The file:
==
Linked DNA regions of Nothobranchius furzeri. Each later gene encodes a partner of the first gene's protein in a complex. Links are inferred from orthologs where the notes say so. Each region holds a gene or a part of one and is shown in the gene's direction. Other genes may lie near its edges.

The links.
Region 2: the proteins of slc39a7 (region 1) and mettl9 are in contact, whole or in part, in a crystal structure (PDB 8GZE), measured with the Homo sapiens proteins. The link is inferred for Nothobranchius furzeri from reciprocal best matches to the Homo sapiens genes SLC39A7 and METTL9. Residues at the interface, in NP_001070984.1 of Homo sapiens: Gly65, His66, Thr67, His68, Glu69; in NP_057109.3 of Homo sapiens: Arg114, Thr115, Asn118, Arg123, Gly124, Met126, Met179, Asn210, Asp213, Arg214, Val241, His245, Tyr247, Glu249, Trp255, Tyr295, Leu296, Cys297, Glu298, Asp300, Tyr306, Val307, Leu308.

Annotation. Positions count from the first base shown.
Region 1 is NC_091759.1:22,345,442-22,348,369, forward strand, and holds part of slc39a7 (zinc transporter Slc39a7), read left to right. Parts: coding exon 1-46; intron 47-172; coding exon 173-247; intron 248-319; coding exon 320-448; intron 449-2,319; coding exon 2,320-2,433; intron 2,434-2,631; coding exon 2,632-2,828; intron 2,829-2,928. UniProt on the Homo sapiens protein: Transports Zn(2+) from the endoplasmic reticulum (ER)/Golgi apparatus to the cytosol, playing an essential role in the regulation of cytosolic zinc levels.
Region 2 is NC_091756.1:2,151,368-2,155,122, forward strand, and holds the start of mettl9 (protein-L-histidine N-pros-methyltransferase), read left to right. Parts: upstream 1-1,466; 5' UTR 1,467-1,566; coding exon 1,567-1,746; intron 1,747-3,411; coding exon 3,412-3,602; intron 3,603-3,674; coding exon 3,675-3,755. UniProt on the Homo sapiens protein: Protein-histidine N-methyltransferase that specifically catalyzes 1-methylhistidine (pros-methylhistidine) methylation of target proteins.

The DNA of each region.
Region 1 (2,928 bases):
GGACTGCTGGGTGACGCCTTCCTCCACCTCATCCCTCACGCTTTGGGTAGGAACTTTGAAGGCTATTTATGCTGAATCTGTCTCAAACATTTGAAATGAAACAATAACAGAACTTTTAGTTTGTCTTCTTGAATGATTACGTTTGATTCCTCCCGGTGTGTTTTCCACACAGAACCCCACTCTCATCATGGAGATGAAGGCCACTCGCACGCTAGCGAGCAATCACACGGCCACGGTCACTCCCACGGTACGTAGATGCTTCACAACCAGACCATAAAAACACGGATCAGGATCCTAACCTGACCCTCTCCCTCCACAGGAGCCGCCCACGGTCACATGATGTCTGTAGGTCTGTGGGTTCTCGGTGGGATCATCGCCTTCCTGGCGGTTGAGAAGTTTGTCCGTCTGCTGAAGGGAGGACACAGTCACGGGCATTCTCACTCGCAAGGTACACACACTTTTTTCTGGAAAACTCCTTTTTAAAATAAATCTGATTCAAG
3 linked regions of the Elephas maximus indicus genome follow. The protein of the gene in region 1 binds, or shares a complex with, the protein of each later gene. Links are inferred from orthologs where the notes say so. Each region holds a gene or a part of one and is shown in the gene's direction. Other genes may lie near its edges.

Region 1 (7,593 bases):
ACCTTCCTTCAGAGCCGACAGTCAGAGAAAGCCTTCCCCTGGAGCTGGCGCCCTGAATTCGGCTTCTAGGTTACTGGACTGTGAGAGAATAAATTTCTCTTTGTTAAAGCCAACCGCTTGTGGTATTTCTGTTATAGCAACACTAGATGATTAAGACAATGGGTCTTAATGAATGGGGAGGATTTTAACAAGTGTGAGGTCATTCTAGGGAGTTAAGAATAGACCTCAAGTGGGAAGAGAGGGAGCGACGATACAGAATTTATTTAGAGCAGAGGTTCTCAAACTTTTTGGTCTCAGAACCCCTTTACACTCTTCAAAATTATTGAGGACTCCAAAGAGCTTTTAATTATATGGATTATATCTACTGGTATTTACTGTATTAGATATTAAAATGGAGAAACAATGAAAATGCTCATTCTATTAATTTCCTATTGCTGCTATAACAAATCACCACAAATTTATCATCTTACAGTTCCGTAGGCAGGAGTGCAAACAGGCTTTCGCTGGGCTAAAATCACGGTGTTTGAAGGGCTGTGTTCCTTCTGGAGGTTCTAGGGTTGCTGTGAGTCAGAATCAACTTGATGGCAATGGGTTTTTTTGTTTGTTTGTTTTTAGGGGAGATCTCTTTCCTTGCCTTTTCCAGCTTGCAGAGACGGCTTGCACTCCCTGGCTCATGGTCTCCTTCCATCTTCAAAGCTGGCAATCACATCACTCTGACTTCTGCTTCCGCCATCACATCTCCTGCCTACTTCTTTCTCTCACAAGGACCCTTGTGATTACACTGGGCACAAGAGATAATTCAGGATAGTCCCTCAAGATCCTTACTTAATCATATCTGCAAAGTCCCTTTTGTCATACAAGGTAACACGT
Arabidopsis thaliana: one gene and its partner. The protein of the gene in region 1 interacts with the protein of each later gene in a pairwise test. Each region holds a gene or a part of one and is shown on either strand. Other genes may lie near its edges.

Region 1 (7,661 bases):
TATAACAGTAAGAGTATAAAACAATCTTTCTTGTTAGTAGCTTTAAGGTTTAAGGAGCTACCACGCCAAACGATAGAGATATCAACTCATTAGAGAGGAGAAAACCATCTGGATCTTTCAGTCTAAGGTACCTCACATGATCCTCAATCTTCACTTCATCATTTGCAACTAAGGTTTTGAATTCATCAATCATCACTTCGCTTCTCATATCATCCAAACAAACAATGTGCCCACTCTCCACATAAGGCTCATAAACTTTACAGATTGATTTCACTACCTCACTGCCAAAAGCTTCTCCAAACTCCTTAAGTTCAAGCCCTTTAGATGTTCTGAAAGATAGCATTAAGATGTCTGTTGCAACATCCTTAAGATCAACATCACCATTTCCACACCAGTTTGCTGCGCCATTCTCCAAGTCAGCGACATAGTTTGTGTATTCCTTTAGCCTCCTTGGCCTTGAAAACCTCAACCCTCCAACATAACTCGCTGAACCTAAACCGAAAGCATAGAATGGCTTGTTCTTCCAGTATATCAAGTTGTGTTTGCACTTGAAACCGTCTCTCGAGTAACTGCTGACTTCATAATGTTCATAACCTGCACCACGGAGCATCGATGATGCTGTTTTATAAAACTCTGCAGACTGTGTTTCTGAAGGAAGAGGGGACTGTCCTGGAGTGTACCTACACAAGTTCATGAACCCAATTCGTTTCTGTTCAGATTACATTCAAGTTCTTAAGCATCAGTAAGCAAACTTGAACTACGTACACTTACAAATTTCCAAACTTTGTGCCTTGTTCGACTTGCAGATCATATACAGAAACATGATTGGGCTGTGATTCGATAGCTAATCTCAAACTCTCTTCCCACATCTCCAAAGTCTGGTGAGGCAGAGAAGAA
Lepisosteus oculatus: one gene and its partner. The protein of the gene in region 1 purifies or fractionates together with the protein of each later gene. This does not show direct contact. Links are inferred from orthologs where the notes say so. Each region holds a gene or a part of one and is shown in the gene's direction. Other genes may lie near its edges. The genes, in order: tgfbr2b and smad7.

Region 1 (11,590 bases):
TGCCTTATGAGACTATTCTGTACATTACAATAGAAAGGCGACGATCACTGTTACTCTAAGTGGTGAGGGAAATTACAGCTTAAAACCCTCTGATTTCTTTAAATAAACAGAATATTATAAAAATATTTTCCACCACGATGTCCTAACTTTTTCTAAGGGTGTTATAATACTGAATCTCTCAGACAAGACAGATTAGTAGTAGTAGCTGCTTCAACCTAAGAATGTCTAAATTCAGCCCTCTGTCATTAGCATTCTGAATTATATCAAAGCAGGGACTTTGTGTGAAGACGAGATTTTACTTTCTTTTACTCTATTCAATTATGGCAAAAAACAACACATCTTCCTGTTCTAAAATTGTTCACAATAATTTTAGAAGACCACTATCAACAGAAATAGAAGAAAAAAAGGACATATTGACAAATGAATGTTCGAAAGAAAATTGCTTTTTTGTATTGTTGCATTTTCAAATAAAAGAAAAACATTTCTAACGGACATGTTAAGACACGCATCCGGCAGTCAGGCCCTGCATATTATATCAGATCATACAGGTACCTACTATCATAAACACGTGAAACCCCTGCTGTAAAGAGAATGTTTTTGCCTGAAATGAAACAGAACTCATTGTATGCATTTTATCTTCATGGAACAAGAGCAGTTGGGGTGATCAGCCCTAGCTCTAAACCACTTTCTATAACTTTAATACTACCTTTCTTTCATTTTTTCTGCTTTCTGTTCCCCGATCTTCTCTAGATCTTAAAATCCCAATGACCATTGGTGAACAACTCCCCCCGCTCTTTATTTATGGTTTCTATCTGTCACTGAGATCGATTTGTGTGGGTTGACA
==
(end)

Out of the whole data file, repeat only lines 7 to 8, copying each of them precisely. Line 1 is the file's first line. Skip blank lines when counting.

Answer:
The DNA of each region.
Region 1 (2,928 bases):